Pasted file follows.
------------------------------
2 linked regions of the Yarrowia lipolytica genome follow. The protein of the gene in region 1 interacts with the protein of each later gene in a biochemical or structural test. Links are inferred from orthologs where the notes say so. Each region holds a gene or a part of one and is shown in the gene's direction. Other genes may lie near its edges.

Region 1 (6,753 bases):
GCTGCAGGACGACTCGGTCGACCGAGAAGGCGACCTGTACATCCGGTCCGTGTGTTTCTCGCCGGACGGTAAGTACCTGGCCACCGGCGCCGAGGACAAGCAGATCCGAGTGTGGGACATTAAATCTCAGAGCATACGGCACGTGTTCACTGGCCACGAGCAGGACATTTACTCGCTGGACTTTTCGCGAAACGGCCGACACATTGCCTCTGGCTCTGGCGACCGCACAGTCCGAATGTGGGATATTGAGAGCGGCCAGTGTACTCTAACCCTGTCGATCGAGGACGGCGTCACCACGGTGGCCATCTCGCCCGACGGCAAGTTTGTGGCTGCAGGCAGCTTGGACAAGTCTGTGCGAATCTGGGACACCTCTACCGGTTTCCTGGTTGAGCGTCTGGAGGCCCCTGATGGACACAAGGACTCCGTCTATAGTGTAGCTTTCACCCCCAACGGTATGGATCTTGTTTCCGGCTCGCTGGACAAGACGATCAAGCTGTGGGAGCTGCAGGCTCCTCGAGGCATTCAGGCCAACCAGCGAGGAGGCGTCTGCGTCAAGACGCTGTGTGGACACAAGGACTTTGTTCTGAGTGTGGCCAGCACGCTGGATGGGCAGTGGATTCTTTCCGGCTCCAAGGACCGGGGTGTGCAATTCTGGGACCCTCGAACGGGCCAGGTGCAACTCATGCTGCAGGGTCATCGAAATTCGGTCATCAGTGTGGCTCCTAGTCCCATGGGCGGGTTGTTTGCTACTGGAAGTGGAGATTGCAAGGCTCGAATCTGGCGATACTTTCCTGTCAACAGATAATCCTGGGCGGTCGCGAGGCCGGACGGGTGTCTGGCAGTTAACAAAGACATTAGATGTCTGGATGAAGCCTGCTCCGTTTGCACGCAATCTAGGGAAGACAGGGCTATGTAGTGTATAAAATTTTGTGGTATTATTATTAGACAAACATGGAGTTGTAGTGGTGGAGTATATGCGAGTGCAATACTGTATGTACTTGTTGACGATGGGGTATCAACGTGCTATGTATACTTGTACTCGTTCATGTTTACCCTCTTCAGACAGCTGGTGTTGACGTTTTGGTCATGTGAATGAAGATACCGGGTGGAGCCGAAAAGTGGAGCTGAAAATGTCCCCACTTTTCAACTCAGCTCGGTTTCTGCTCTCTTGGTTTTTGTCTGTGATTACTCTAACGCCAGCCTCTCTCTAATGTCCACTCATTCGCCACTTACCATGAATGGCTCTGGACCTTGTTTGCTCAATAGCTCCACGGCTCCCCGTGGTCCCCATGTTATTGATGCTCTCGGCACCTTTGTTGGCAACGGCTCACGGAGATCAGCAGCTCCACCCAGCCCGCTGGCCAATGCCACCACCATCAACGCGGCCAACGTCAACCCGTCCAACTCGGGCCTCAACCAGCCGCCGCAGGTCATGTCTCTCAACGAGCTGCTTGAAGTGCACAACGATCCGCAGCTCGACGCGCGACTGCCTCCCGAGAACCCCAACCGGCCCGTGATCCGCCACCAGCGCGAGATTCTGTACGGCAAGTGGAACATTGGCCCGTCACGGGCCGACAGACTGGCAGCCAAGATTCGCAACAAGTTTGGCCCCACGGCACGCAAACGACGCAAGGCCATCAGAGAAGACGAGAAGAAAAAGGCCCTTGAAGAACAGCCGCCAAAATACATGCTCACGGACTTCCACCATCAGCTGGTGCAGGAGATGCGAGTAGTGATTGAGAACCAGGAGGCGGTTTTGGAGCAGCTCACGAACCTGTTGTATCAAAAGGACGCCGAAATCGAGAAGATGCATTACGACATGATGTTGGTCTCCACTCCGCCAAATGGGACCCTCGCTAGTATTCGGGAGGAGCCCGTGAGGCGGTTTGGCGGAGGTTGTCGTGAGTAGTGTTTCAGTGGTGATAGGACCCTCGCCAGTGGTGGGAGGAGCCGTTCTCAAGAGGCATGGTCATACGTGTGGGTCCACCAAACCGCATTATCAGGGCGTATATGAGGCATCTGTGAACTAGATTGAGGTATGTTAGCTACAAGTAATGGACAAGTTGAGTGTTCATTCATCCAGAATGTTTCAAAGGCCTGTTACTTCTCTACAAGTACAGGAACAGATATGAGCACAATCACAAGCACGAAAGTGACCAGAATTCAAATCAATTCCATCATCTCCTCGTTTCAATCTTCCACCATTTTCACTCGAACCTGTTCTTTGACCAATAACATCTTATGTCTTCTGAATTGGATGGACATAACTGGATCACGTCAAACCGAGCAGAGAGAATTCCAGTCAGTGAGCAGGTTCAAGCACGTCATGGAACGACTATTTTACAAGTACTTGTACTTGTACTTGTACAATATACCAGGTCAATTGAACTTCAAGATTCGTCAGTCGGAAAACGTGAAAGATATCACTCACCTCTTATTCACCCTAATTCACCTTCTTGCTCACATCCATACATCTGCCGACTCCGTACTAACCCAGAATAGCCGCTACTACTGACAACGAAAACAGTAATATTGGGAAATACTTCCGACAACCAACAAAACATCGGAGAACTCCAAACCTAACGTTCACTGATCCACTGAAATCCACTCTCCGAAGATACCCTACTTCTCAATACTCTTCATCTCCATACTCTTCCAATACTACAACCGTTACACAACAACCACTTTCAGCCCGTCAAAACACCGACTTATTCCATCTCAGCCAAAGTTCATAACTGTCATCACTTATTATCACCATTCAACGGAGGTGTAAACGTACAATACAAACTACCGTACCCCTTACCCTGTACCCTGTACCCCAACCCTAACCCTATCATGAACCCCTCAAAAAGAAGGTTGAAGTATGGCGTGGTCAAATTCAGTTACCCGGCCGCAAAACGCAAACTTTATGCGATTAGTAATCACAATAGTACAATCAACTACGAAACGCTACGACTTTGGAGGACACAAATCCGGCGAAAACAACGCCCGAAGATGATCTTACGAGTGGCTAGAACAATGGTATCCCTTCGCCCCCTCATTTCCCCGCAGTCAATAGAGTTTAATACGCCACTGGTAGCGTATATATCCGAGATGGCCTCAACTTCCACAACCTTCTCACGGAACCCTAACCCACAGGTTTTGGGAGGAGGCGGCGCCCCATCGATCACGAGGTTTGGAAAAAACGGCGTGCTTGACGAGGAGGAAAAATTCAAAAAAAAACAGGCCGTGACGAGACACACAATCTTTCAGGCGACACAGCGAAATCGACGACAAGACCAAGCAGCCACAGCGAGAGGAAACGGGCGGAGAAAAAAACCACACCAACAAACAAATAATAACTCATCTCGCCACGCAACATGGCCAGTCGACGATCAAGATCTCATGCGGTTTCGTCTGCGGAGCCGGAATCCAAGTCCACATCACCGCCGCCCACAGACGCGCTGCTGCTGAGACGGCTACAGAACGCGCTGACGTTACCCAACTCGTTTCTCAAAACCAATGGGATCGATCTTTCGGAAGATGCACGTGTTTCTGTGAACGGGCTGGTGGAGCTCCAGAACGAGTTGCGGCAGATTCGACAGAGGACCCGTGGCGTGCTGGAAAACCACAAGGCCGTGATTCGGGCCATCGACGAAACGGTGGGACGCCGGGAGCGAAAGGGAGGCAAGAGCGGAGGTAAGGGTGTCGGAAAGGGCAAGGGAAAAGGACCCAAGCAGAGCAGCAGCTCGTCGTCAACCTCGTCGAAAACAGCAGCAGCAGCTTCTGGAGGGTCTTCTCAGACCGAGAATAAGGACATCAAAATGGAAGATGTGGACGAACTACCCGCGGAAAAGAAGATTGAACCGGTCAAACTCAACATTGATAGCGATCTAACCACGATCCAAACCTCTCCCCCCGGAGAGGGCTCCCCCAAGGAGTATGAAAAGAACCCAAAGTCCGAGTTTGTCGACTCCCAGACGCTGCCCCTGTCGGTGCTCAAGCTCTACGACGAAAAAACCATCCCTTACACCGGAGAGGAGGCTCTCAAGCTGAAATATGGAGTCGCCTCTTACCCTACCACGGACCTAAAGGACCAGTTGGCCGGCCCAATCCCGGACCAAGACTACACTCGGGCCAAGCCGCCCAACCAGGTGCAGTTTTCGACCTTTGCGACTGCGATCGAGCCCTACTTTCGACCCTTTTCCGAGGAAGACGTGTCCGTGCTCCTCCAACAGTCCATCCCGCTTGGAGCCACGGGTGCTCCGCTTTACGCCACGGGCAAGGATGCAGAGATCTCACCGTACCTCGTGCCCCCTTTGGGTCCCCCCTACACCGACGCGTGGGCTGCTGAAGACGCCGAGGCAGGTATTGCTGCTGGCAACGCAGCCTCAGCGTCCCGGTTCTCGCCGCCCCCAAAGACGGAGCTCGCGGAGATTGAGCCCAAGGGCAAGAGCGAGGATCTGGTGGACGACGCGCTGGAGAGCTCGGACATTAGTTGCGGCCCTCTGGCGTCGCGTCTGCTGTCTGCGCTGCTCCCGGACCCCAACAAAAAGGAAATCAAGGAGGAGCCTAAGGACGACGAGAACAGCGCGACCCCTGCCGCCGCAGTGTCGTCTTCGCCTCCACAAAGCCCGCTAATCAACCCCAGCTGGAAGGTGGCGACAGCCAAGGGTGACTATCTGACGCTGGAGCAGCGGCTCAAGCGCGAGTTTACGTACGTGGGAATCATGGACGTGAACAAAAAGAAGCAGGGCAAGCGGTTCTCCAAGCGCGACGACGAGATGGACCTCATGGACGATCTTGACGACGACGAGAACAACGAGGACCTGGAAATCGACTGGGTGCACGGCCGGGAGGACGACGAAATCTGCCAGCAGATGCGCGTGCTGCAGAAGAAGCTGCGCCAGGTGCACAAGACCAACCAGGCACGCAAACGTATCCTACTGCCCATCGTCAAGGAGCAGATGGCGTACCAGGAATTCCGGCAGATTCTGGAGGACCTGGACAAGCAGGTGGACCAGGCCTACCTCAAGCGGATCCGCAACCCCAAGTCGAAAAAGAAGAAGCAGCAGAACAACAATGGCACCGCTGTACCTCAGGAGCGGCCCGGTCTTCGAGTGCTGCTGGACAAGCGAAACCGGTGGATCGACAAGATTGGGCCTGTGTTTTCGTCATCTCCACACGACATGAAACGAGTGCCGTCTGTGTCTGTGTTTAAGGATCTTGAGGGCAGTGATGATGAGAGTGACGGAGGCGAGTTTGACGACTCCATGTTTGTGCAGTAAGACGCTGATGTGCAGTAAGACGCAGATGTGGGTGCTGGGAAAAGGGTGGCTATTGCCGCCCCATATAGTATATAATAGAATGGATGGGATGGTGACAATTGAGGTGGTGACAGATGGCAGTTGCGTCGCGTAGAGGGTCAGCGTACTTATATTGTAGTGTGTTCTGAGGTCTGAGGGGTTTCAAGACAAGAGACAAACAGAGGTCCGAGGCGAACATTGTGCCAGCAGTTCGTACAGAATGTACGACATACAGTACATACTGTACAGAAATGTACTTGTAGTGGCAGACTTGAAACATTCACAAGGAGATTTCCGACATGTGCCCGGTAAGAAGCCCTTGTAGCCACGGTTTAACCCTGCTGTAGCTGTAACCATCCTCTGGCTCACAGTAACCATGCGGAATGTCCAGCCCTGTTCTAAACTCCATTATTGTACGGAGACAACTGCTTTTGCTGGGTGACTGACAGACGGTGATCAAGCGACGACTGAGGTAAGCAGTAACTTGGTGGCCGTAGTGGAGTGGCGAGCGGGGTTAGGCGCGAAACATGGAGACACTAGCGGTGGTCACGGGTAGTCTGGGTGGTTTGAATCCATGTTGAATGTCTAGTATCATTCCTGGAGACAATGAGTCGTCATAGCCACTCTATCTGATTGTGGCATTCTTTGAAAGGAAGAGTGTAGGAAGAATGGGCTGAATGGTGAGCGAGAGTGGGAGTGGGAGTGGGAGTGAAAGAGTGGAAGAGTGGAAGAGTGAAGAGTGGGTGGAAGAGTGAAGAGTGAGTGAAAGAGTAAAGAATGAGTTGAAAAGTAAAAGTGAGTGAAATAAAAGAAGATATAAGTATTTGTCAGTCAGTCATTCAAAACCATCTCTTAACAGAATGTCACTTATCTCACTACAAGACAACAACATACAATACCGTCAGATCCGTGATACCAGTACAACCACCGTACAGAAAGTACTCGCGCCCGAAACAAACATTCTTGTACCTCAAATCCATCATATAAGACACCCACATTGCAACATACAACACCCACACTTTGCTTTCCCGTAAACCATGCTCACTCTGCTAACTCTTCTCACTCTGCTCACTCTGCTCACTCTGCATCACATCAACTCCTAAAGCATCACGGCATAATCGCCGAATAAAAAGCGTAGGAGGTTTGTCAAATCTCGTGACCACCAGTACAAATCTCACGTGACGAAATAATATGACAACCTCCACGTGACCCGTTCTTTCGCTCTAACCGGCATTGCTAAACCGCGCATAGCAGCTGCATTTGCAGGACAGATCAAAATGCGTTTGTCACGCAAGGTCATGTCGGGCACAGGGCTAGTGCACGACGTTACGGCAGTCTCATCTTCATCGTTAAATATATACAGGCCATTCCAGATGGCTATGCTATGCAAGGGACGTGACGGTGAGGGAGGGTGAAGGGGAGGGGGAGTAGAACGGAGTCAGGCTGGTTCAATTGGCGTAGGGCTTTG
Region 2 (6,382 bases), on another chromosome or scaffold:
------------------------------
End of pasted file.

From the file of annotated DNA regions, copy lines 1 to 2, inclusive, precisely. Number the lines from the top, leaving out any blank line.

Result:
2 linked regions of the Yarrowia lipolytica genome follow. The protein of the gene in region 1 interacts with the protein of each later gene in a biochemical or structural test. Links are inferred from orthologs where the notes say so. Each region holds a gene or a part of one and is shown in the gene's direction. Other genes may lie near its edges.

Region 1 (6,753 bases):